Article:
Welcome to the conversation!

Welcome to the conversation!

Harriet Beecher Stowe's (1811-1896) best-selling anti-slavery novel Uncle Tom's Cabin (1852), made her the most famous American woman of the 19th century and galvanized the abolition movement before the Civil War.

The Stowe Center is a 21st-century museum and program center using Stowe's story to inspire social justice and positive change.

The Salons at Stowe programs are a forum to connect the challenging issues (race, gender and class) that impelled Stowe to write and act with the contemporary face of those same issues. The Salon format is based on a robust level of audience participation, with the explicit goal of promoting civic engagement. Recent topics included: Teaching Acceptance; Is Prison the New Slavery; Traces of the Trade: A Story from the Deep North; Creativity and Change; Race, Gender and Politics Today; How to be an Advocate

This blog will expand the reach of these community conversations to the online audience. Add your posts and comments to keep the conversation going! Commit to action by clicking HERE to stay up to date on Salon and social justice news.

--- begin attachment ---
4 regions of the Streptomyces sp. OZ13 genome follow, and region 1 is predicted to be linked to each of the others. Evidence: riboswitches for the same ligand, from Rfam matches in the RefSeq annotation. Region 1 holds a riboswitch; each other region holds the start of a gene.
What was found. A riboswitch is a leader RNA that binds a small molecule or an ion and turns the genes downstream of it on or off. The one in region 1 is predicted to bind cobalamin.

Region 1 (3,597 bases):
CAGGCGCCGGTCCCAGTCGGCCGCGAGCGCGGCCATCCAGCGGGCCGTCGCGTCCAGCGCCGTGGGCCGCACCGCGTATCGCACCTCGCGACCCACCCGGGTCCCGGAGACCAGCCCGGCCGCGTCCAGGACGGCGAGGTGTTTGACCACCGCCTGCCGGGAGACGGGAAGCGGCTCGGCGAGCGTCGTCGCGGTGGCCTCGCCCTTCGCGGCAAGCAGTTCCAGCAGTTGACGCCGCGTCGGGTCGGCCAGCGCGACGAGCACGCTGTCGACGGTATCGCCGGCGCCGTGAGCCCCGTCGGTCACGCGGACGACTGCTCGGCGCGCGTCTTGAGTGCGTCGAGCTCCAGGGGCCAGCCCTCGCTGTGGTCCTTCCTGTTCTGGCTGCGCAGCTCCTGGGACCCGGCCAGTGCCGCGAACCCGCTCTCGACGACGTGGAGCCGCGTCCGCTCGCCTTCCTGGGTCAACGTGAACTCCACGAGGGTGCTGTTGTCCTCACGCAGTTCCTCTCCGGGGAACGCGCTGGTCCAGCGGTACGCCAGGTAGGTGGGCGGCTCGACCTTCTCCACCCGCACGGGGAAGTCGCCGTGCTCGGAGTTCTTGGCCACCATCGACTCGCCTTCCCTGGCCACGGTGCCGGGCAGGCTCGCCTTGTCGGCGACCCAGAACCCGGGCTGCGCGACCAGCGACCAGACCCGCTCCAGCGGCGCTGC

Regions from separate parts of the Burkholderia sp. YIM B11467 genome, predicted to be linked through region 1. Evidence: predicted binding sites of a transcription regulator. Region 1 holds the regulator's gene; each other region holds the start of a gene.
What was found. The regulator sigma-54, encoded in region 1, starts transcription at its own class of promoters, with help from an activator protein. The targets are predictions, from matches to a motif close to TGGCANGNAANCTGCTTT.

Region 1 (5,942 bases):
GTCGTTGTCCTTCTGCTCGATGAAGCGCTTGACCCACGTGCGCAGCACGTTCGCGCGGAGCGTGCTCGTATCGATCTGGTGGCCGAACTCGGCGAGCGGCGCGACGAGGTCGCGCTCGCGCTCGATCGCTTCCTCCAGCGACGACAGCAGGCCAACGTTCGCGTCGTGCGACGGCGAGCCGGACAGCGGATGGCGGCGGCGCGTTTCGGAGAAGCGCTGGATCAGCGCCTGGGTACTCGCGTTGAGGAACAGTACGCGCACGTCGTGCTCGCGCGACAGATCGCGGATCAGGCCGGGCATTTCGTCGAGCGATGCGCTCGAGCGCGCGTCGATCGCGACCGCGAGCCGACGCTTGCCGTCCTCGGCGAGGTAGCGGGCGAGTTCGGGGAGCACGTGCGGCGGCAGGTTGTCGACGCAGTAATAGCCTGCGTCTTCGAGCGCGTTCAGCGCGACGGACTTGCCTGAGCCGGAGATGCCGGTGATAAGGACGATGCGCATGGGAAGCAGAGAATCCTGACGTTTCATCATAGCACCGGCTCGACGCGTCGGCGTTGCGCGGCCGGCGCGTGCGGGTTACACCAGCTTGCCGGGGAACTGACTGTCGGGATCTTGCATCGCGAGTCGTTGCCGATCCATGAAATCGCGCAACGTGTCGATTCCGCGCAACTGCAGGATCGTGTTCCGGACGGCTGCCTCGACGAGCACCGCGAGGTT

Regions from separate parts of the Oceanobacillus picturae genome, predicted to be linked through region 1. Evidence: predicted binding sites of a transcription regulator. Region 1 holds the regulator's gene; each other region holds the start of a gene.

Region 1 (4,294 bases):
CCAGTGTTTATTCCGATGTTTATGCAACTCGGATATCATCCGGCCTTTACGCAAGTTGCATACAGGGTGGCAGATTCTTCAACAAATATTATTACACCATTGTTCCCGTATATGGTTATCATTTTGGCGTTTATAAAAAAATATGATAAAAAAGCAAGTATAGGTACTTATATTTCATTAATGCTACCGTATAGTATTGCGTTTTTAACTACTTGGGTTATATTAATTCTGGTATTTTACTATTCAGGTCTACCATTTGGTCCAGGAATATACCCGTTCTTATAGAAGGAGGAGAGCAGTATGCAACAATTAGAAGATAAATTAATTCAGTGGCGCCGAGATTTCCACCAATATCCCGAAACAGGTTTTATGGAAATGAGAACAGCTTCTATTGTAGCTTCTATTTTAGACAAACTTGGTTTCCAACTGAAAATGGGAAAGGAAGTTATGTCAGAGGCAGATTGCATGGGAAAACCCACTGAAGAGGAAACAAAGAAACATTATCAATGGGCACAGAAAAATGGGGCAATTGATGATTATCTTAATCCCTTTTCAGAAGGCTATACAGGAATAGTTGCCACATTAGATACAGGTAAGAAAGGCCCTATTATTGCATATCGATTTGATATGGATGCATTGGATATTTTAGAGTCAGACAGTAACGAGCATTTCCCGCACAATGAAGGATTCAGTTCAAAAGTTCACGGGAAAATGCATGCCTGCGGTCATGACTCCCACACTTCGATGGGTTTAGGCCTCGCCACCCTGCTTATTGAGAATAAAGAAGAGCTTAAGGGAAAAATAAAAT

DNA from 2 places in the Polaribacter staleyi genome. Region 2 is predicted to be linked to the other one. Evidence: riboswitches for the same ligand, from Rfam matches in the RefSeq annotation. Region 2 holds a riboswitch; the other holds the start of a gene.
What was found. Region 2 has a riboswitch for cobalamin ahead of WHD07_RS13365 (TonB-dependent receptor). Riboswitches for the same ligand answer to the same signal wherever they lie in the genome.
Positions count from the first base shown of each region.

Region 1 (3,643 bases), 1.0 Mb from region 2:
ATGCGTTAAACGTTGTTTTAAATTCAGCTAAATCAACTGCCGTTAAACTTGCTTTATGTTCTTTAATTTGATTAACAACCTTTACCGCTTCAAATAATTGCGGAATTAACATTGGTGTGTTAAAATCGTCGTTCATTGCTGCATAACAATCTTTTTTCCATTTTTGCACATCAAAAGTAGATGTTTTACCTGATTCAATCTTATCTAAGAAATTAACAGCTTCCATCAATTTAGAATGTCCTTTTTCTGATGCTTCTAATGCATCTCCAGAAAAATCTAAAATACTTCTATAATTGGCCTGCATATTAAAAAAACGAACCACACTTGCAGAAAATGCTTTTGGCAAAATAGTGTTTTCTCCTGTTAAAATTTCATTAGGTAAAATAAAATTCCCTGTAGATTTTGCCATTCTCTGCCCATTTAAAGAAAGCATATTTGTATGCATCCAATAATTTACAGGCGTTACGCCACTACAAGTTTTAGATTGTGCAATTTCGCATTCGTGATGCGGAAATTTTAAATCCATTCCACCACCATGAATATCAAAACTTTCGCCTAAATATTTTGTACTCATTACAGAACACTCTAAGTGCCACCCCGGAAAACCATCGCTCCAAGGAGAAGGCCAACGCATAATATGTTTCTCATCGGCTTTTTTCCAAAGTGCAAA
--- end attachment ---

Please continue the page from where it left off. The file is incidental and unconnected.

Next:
For updates on Stowe Center programs and events, sign up for our enews at http://harrietbeecherstowe.org/email.

Tuesday, October 20, 2015

#SalonsatStowe: Meet the Featured Guests

On Thursday, October 22nd the Stowe Center will host the second Salon for the month of October entitiled, "What's Language Got to Do With it?".

Language, both in terms of the words that we speak and the words we use to identify, holds social and political power. How is language used to both empower and demean? How has the use of language shifted over time? What are the implications of these shifts? Helping to facilitate conversation on this topic will be featured guests Robin McHaelen and Evelyn Newman Phillips. Learn more about both featured guests below! 

Robin P. McHaelen, MSW is the founder and current Executive Director of True Colors, Inc. She is co-author of several books and articles on LGBT youth concerns. Robin has a national reputation as a thought leader in LGBT youth concerns, programs and interventions. She is the recipient of numerous awards including the 2014 Human Rights Campaign’s Upstander Award for Leadership in LGBT youth issues, the 2011 UConn, Provost’s Award for Excellence in Public Engagement; the 2008 National Education Association’s Virginia Uribe Award for Creative Leadership in Human Rights and the 2008 Social Worker of the Year (National Association of Social Workers, CT Chapter).

Evelyn Newman Phillips, Ph.D., is a Professor of Anthropology at Central Connecticut State University in New Britain, Connecticut. Her teaching is founded upon principles of critical pedagogy, where students are taught tools of inquiry so that they are empowered to investigate diverse situations, institutions, and society-at-large. Prior to her academic work, Dr. Newman Phillips served as a Peace Corps volunteer for 2 years in the African country of the Gambia.       

What questions will you ask the featured guests? "What's Language Got to Do With it?" will be held at the Stowe Visitor Center at 5:30 pm following a 5:00 pm social half-hour. 

No comments: